The archbishop focused on the sacraments, and urged prayer for human life and families. The whole speech can be read here.

En route from Washington to the Eternal City, Archbishop Burke took some questions from National Review Online, expanding on some of the themes of his speech Friday, and addressing a new one or two.

KATHRYN JEAN LOPEZ: Sebelius. Biden. Pelosi. You know the list. Does the archbishop of Washington, D.C., have to do something about these and other politicians who consider themselves Catholic but who support legal abortion?

ARCHBISHOP RAYMOND BURKE: Apart from specified areas of competence that are mine as prefect of the Supreme Tribunal of the Apostolic Signatura, it is not my place to declare what a diocesan bishop should or should not be doing in a particular situation. My purpose in speaking at the National Catholic Prayer Breakfast did not include addressing the matter addressed in your question.

LOPEZ: You advise prayer and fasting. But how do we change the hearts and minds of those who may not believe in God or see abortion as a human-rights issue or marriage as in need of saving?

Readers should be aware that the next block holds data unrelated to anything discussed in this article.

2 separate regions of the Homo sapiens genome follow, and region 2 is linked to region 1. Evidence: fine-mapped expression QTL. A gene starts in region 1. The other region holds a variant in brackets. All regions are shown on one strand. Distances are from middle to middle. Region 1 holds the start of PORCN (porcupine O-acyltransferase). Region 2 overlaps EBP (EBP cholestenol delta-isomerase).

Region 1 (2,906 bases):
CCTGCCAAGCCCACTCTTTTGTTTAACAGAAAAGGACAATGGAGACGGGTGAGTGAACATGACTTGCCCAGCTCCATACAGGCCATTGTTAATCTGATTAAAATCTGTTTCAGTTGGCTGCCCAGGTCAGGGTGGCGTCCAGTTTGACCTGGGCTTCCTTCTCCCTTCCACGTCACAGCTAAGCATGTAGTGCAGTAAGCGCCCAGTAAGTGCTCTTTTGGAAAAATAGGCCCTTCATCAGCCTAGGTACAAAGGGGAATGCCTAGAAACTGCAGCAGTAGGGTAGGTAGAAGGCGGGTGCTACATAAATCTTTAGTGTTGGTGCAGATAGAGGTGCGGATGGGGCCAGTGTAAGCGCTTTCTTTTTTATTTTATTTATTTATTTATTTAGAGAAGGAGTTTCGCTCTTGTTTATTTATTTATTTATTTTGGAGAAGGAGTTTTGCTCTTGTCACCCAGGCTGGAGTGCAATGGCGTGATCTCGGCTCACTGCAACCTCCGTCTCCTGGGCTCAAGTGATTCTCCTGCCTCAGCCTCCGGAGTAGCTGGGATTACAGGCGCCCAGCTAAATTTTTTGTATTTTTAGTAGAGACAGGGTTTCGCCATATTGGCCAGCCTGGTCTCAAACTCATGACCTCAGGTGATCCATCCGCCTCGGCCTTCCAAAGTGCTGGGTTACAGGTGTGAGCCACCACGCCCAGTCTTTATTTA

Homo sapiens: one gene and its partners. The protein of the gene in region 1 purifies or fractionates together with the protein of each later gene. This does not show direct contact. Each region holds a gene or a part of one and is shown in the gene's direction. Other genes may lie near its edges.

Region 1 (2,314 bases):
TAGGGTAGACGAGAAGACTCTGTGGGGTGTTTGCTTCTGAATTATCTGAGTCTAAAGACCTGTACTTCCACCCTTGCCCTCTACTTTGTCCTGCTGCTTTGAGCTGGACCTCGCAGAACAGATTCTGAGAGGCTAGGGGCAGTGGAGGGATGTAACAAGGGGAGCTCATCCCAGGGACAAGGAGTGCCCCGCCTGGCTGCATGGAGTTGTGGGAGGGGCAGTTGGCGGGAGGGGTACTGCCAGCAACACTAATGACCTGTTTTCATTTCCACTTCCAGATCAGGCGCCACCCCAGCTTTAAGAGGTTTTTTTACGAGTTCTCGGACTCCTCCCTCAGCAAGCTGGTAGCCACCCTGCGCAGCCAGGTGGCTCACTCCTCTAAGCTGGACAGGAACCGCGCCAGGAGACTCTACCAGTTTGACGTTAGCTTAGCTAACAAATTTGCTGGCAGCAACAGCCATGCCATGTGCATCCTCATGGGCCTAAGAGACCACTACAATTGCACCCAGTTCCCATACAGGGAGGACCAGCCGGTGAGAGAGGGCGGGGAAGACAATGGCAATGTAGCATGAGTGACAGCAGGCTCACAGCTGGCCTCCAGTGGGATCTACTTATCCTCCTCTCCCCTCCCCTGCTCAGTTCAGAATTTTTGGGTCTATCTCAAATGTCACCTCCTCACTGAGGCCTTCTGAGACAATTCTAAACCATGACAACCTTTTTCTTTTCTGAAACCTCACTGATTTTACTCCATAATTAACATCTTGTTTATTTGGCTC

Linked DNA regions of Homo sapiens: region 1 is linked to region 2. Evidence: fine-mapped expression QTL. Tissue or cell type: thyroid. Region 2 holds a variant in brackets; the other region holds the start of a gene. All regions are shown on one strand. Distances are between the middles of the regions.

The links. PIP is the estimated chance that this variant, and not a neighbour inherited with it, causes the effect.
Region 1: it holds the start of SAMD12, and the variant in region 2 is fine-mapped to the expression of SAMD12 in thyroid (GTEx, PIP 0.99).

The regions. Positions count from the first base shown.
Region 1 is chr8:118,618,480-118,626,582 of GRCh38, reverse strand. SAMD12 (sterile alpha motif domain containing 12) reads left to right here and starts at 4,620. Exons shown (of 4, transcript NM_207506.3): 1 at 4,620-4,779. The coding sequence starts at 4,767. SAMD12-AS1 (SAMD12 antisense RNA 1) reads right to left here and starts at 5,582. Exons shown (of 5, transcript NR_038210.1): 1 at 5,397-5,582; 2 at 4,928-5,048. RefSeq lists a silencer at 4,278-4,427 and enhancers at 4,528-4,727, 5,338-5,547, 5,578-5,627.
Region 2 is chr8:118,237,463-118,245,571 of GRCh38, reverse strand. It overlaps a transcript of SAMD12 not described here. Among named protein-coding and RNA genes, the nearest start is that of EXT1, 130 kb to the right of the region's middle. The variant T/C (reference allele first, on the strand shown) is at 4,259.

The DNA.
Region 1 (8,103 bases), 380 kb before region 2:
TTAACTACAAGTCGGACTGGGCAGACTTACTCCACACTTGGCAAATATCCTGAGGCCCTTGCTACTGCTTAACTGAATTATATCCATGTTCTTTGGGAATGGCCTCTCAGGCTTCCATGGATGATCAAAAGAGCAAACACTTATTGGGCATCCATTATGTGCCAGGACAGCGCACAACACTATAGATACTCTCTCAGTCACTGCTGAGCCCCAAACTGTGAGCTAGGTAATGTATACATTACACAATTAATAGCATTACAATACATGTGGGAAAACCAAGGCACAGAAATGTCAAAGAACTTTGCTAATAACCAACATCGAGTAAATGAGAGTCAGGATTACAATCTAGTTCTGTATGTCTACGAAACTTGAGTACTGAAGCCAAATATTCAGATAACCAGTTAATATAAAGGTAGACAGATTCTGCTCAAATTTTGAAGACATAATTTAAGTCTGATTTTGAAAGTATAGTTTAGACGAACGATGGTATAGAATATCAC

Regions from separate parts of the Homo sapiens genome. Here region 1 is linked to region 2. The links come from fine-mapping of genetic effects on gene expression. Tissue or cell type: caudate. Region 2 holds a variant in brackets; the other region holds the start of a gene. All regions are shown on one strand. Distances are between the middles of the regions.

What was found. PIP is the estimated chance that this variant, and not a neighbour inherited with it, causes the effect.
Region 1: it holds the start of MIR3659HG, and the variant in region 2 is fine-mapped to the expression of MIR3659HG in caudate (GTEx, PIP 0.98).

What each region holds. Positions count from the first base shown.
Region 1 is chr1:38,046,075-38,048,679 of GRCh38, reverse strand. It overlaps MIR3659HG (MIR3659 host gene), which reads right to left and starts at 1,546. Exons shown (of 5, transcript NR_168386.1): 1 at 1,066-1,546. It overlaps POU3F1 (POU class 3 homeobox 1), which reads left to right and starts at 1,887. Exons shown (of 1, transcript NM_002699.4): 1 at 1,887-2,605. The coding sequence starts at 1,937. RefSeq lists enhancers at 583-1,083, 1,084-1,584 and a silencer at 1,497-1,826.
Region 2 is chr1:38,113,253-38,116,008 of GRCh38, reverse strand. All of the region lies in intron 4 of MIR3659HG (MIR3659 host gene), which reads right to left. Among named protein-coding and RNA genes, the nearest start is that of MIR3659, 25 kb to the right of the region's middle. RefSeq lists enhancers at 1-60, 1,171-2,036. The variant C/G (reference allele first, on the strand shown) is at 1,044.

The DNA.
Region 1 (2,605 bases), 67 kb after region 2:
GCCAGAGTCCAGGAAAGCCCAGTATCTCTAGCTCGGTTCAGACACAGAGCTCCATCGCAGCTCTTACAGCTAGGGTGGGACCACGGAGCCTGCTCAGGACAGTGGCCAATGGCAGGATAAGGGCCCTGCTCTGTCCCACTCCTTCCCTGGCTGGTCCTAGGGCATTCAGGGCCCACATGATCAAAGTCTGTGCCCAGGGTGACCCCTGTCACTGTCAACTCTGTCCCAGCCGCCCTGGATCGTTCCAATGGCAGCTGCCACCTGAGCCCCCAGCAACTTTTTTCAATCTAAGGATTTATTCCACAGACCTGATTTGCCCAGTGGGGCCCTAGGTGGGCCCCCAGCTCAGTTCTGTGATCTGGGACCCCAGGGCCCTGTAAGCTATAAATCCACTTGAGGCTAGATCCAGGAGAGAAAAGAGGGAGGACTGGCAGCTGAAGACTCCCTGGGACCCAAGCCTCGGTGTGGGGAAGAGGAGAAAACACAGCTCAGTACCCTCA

ARCHBISHOP BURKE
: We change the minds and hearts of those who do not see procured abortion as a violation of the most fundamental human right and who do not see the need to safeguard marriage and the family from same-sex marriage in two ways: first, by the clear and consistent witness of our own respect for the inviolable dignity of innocent human life and for the integrity of marriage; and, second, by communicating widely the truth about the most serious moral implications of establishing the right of parents to destroy the child they have conceived and of redefining the fundamental nature of marriage.

LOPEZ: You seemed to make very clear that Catholic voters collaborated with evil when they voted for Obama. If you’re Catholic and did, do you have to confess this now that Mexico City, embryo-destructive funding, among other things, have happened?